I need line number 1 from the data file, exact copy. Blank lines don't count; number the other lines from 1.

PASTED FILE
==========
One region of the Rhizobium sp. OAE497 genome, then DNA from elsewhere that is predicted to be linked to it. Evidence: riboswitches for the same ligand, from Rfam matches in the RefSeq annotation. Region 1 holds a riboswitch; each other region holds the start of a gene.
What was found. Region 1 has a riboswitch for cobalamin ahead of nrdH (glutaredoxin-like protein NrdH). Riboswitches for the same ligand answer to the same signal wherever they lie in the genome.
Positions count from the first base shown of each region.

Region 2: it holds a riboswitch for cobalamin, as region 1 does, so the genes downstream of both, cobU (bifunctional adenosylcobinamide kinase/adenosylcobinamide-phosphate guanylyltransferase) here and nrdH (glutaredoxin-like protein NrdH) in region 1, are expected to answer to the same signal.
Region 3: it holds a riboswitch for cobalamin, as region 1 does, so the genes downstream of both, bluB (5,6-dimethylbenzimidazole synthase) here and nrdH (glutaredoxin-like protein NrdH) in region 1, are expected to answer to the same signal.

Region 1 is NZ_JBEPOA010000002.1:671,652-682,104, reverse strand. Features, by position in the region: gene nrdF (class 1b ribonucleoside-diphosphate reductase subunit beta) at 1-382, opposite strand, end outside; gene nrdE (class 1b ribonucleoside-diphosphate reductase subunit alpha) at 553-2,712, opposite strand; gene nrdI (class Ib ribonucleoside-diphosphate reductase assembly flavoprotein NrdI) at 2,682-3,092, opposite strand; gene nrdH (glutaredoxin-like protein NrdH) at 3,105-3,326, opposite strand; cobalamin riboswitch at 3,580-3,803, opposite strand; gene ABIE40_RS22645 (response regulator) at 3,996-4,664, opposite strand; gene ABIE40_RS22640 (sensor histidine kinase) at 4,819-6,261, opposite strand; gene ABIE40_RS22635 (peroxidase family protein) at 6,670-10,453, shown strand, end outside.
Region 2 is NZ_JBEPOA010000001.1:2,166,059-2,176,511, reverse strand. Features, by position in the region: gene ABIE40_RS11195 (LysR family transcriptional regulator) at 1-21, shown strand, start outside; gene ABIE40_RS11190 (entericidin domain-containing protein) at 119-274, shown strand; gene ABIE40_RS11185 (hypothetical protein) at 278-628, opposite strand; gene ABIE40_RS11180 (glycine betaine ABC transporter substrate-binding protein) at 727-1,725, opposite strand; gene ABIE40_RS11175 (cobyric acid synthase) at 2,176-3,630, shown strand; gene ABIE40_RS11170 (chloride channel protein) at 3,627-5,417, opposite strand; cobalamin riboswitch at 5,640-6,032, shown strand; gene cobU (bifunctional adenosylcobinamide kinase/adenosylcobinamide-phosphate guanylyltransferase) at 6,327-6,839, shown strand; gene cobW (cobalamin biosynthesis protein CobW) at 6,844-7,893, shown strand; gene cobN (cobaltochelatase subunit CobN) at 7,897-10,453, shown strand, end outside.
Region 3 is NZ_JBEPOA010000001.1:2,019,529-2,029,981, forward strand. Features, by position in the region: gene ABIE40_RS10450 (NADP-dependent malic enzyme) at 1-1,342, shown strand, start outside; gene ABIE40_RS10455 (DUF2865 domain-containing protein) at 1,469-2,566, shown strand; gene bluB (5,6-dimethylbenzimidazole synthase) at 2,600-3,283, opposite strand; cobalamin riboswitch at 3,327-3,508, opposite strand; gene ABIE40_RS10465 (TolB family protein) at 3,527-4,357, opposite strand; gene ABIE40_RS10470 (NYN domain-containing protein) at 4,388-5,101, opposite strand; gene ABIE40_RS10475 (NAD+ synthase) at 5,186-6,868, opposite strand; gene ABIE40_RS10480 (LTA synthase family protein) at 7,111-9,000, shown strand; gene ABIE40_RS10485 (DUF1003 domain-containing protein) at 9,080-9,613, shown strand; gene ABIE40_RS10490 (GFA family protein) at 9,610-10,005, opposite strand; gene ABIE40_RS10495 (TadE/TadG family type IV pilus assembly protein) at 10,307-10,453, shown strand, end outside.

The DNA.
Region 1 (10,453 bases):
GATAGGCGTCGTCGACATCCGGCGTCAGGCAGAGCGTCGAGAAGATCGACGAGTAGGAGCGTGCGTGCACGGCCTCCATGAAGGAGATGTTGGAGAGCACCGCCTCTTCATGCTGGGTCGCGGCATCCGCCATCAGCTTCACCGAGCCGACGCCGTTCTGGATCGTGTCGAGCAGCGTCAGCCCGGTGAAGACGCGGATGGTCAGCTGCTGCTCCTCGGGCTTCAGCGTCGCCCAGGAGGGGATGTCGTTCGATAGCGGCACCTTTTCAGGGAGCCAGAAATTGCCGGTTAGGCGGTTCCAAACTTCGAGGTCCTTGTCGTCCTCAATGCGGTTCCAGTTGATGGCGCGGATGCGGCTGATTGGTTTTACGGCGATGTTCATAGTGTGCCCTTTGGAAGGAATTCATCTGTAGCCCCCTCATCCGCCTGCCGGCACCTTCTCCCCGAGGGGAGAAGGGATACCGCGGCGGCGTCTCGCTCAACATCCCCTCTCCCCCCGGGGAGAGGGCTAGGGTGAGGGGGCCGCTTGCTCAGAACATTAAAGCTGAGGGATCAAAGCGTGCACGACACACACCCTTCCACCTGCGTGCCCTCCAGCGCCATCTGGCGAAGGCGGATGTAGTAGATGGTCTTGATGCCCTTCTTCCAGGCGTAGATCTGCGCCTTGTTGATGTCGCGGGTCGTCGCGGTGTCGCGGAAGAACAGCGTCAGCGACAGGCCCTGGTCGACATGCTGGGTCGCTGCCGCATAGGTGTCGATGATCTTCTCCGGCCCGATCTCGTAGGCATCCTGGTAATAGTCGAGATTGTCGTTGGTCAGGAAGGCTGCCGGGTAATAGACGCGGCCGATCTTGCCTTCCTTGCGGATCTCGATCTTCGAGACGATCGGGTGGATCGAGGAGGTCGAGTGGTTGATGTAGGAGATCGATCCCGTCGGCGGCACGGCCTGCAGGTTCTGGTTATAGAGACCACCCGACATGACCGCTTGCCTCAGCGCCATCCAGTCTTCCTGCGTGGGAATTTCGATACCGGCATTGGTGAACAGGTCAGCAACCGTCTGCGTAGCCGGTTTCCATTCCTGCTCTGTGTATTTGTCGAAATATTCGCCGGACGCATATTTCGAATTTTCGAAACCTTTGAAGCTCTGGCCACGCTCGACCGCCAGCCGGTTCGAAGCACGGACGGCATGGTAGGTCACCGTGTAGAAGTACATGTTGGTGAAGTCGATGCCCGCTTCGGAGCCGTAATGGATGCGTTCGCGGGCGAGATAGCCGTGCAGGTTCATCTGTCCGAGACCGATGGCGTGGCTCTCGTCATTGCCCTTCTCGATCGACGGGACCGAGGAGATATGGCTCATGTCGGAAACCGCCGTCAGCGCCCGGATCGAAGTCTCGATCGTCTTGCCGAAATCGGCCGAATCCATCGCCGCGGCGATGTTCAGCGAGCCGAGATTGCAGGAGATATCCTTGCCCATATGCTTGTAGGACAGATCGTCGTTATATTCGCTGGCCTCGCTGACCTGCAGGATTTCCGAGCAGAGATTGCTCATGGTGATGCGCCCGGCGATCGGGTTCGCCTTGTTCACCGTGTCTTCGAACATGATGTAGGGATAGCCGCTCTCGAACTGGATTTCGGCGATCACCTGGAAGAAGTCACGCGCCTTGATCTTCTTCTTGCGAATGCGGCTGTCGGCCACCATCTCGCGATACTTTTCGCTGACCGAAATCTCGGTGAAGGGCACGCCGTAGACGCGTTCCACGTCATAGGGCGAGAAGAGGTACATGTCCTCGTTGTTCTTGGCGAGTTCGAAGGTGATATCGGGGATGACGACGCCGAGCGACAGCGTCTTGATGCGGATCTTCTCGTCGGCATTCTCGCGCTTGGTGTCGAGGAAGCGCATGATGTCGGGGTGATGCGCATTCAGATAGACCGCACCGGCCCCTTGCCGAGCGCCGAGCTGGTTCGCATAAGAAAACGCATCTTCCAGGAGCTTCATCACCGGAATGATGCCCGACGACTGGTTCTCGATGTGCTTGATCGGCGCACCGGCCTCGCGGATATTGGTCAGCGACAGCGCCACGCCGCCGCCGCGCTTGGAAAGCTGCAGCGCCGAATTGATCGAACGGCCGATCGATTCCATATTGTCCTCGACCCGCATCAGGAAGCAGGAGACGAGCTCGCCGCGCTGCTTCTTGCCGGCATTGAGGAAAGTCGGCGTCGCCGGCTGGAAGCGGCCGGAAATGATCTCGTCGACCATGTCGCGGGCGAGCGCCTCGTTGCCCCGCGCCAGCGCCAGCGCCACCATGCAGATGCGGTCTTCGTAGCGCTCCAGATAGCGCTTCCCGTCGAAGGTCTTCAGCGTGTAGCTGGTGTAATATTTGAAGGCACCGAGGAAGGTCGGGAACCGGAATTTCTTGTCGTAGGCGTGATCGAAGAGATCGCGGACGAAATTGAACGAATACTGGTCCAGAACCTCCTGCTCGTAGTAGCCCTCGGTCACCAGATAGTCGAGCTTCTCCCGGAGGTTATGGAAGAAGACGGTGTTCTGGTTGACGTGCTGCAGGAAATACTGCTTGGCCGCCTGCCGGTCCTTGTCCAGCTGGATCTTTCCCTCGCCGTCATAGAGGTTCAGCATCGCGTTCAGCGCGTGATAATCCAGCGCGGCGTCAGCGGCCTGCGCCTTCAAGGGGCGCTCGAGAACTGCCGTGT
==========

One region of the Rhizobium sp. OAE497 genome, then DNA from elsewhere that is predicted to be linked to it. Evidence: riboswitches for the same ligand, from Rfam matches in the RefSeq annotation. Region 1 holds a riboswitch; each other region holds the start of a gene.